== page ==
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FatJets : From Buzz Words to Bread and Butter at the LHC

Samuel Meehan, University of Washington
Thursday, November 16, 2017 - 4:00pm to 5:00pm
PAT C-421

​Since the 1970's, the study of hadronic energy flows in collider based experiments has continually evolved. What started as the characterization of event-wide topological features grew to the point where one could abstractly speak about short-distance (quark and gluon) dynamics using the language of "jets". With the startup of the LHC nearly a decade ago, the world of jets acquired a new catch phrase - "boosted" - and our notion of what a jet represents evolved from quark/gluon to include massive particles includingthe W/Z and Higgs bosons as well as the top quark. Today, the study and usage of such objects, called "fatjets", has become standard fare in the world of LHC physics. With nearly 100fb-1 of pp collision data expected by the end of 2017 and the high luminosity LHC fast approaching, we are necessarily moving into an age of jets where fully exploiting the capability of the detector and pushing for precision understanding is crucial to a successful physics program at the LHC.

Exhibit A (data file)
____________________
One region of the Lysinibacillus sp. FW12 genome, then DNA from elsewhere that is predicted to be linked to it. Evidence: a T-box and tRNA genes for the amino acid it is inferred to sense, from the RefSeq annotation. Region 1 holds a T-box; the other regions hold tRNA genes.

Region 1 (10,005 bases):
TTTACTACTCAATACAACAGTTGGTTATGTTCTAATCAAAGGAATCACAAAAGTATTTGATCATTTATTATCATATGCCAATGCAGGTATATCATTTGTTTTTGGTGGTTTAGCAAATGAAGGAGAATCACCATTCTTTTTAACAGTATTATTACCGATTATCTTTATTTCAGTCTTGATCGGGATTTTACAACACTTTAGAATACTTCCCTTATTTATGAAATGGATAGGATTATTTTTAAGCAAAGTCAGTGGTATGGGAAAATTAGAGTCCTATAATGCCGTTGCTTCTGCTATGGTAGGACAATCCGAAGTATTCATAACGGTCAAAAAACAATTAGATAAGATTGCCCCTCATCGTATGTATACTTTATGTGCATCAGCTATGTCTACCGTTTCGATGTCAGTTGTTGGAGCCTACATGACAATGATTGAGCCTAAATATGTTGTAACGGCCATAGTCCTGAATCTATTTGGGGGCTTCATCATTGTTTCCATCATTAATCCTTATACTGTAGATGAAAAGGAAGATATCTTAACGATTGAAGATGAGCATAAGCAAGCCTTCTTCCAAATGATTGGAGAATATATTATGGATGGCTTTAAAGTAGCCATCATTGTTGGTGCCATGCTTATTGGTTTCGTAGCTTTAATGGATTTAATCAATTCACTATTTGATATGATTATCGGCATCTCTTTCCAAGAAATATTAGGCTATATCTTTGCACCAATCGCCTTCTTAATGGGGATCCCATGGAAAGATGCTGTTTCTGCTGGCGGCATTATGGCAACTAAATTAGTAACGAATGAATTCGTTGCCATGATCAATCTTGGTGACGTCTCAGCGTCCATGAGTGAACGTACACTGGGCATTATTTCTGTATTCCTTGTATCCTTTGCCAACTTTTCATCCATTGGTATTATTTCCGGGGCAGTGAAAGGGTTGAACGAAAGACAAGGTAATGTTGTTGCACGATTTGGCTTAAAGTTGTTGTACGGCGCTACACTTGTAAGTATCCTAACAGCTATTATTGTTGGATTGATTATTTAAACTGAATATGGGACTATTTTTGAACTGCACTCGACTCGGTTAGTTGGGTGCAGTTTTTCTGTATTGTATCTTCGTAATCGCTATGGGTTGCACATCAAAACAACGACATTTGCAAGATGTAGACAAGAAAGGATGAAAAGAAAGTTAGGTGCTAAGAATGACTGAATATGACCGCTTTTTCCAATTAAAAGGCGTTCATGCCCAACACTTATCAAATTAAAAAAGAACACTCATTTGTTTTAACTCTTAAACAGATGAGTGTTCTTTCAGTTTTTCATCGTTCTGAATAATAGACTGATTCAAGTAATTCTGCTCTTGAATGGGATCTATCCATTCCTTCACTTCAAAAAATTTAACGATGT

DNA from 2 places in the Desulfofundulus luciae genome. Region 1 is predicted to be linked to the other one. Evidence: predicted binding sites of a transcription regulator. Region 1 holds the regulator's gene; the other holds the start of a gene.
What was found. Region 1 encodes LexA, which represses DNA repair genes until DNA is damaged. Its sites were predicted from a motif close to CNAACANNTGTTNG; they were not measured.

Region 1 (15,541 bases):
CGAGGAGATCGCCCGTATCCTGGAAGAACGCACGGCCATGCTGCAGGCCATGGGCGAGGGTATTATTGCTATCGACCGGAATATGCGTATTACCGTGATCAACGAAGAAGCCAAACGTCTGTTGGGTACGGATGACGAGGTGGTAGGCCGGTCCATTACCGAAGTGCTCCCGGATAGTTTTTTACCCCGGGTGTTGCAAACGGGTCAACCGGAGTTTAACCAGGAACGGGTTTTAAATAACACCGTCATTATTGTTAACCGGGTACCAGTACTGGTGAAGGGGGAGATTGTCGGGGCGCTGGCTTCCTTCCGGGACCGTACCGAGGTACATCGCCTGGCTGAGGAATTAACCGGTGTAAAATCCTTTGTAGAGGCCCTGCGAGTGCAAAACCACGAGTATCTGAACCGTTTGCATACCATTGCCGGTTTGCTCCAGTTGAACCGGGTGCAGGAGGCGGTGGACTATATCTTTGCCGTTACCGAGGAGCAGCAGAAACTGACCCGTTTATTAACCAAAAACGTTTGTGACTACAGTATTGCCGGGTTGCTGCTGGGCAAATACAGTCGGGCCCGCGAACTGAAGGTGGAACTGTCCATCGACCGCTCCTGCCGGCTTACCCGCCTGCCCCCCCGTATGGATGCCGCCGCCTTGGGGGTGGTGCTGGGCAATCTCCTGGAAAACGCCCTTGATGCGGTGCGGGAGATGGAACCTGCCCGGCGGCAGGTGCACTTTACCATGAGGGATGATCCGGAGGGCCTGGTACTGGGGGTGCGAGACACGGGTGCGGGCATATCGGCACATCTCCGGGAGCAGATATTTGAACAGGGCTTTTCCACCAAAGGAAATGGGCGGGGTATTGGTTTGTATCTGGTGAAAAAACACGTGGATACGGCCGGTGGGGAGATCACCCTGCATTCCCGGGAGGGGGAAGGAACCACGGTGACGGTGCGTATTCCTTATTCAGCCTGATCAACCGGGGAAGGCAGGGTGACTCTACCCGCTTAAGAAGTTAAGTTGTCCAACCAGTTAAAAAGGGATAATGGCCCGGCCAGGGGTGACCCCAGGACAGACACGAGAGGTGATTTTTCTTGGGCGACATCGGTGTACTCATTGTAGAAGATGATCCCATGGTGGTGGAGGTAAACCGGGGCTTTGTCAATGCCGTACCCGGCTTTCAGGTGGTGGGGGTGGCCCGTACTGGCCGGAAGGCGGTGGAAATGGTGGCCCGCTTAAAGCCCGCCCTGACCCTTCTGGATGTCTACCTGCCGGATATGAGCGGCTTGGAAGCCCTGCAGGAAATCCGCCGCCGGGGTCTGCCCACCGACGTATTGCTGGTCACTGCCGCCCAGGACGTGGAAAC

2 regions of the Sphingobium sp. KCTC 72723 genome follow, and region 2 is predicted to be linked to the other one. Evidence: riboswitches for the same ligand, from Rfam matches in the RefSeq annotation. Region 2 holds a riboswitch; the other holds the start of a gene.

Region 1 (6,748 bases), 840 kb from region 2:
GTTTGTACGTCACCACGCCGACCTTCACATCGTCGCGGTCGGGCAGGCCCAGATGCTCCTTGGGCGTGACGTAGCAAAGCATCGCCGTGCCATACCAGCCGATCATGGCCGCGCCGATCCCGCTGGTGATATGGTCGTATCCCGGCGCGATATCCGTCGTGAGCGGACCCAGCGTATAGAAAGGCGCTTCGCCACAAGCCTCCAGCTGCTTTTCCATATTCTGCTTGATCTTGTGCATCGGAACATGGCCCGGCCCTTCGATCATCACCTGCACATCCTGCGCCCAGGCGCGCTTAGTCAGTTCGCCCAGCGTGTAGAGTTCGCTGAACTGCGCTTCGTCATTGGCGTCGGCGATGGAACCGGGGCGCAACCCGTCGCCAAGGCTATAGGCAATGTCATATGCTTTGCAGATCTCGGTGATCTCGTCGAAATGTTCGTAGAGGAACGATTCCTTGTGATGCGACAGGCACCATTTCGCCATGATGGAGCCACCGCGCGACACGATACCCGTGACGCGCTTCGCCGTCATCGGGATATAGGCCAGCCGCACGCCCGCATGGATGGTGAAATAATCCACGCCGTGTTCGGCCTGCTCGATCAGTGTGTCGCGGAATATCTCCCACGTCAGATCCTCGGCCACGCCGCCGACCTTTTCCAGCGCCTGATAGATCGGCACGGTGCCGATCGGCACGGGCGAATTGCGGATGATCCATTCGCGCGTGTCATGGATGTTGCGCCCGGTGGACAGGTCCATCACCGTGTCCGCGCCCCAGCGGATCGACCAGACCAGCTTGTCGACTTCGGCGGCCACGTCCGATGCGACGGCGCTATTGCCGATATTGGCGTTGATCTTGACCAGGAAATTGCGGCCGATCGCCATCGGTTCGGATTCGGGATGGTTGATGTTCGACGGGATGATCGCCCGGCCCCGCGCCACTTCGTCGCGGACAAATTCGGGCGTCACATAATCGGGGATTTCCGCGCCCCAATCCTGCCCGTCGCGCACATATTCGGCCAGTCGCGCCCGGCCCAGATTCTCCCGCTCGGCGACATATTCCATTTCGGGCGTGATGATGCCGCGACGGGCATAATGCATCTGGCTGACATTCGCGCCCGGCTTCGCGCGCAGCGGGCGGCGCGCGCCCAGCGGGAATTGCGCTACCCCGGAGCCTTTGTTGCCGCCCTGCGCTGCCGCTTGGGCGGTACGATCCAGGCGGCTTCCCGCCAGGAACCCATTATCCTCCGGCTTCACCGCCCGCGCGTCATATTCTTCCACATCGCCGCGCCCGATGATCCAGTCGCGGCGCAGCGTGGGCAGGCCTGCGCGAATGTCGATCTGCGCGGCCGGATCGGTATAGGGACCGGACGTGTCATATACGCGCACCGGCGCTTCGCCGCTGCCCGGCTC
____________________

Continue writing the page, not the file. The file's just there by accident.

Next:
In this talk, I will give an overview of the most recent work from the ATLAS experiment in the area of large radius jets and jet substructure.